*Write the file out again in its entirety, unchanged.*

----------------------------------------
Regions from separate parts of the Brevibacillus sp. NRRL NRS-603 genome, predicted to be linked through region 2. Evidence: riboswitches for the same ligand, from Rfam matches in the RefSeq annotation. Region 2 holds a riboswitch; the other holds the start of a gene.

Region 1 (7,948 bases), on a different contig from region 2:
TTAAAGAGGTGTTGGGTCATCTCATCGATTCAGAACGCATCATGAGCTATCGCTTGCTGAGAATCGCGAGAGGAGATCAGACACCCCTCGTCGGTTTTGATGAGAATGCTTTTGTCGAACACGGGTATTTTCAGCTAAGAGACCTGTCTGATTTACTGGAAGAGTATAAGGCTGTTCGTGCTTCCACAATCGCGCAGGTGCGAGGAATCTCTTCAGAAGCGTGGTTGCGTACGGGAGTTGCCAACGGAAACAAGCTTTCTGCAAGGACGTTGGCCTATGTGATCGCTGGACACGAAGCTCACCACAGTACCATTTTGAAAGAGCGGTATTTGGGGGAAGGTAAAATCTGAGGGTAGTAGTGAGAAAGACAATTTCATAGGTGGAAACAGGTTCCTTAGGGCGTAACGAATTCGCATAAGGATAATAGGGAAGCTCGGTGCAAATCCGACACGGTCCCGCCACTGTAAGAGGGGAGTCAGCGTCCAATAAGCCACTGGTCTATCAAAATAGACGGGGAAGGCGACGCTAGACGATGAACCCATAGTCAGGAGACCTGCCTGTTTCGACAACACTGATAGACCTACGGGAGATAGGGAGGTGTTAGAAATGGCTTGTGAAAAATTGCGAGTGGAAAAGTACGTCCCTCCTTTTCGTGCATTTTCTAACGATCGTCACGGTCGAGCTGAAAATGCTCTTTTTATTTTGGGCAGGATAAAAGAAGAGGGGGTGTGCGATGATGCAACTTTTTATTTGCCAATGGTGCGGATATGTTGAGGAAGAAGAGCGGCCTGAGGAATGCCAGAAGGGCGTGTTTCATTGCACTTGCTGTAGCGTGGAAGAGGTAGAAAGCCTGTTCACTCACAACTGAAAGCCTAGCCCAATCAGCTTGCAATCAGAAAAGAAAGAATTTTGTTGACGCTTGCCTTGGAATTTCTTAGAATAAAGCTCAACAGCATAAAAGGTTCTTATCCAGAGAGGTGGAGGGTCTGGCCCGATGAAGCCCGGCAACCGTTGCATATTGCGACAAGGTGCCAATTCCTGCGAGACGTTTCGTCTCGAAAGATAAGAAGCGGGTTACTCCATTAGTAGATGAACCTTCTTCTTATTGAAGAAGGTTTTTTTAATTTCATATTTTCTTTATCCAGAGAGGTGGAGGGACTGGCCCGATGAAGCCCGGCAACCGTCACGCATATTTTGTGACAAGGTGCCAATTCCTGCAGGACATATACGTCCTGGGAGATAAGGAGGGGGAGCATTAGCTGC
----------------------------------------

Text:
Regions from separate parts of the Brevibacillus sp. NRRL NRS-603 genome, predicted to be linked through region 2. Evidence: riboswitches for the same ligand, from Rfam matches in the RefSeq annotation. Region 2 holds a riboswitch; the other holds the start of a gene.

Region 1 (7,948 bases), on a different contig from region 2:
TTAAAGAGGTGTTGGGTCATCTCATCGATTCAGAACGCATCATGAGCTATCGCTTGCTGAGAATCGCGAGAGGAGATCAGACACCCCTCGTCGGTTTTGATGAGAATGCTTTTGTCGAACACGGGTATTTTCAGCTAAGAGACCTGTCTGATTTACTGGAAGAGTATAAGGCTGTTCGTGCTTCCACAATCGCGCAGGTGCGAGGAATCTCTTCAGAAGCGTGGTTGCGTACGGGAGTTGCCAACGGAAACAAGCTTTCTGCAAGGACGTTGGCCTATGTGATCGCTGGACACGAAGCTCACCACAGTACCATTTTGAAAGAGCGGTATTTGGGGGAAGGTAAAATCTGAGGGTAGTAGTGAGAAAGACAATTTCATAGGTGGAAACAGGTTCCTTAGGGCGTAACGAATTCGCATAAGGATAATAGGGAAGCTCGGTGCAAATCCGACACGGTCCCGCCACTGTAAGAGGGGAGTCAGCGTCCAATAAGCCACTGGTCTATCAAAATAGACGGGGAAGGCGACGCTAGACGATGAACCCATAGTCAGGAGACCTGCCTGTTTCGACAACACTGATAGACCTACGGGAGATAGGGAGGTGTTAGAAATGGCTTGTGAAAAATTGCGAGTGGAAAAGTACGTCCCTCCTTTTCGTGCATTTTCTAACGATCGTCACGGTCGAGCTGAAAATGCTCTTTTTATTTTGGGCAGGATAAAAGAAGAGGGGGTGTGCGATGATGCAACTTTTTATTTGCCAATGGTGCGGATATGTTGAGGAAGAAGAGCGGCCTGAGGAATGCCAGAAGGGCGTGTTTCATTGCACTTGCTGTAGCGTGGAAGAGGTAGAAAGCCTGTTCACTCACAACTGAAAGCCTAGCCCAATCAGCTTGCAATCAGAAAAGAAAGAATTTTGTTGACGCTTGCCTTGGAATTTCTTAGAATAAAGCTCAACAGCATAAAAGGTTCTTATCCAGAGAGGTGGAGGGTCTGGCCCGATGAAGCCCGGCAACCGTTGCATATTGCGACAAGGTGCCAATTCCTGCGAGACGTTTCGTCTCGAAAGATAAGAAGCGGGTTACTCCATTAGTAGATGAACCTTCTTCTTATTGAAGAAGGTTTTTTTAATTTCATATTTTCTTTATCCAGAGAGGTGGAGGGACTGGCCCGATGAAGCCCGGCAACCGTCACGCATATTTTGTGACAAGGTGCCAATTCCTGCAGGACATATACGTCCTGGGAGATAAGGAGGGGGAGCATTAGCTGC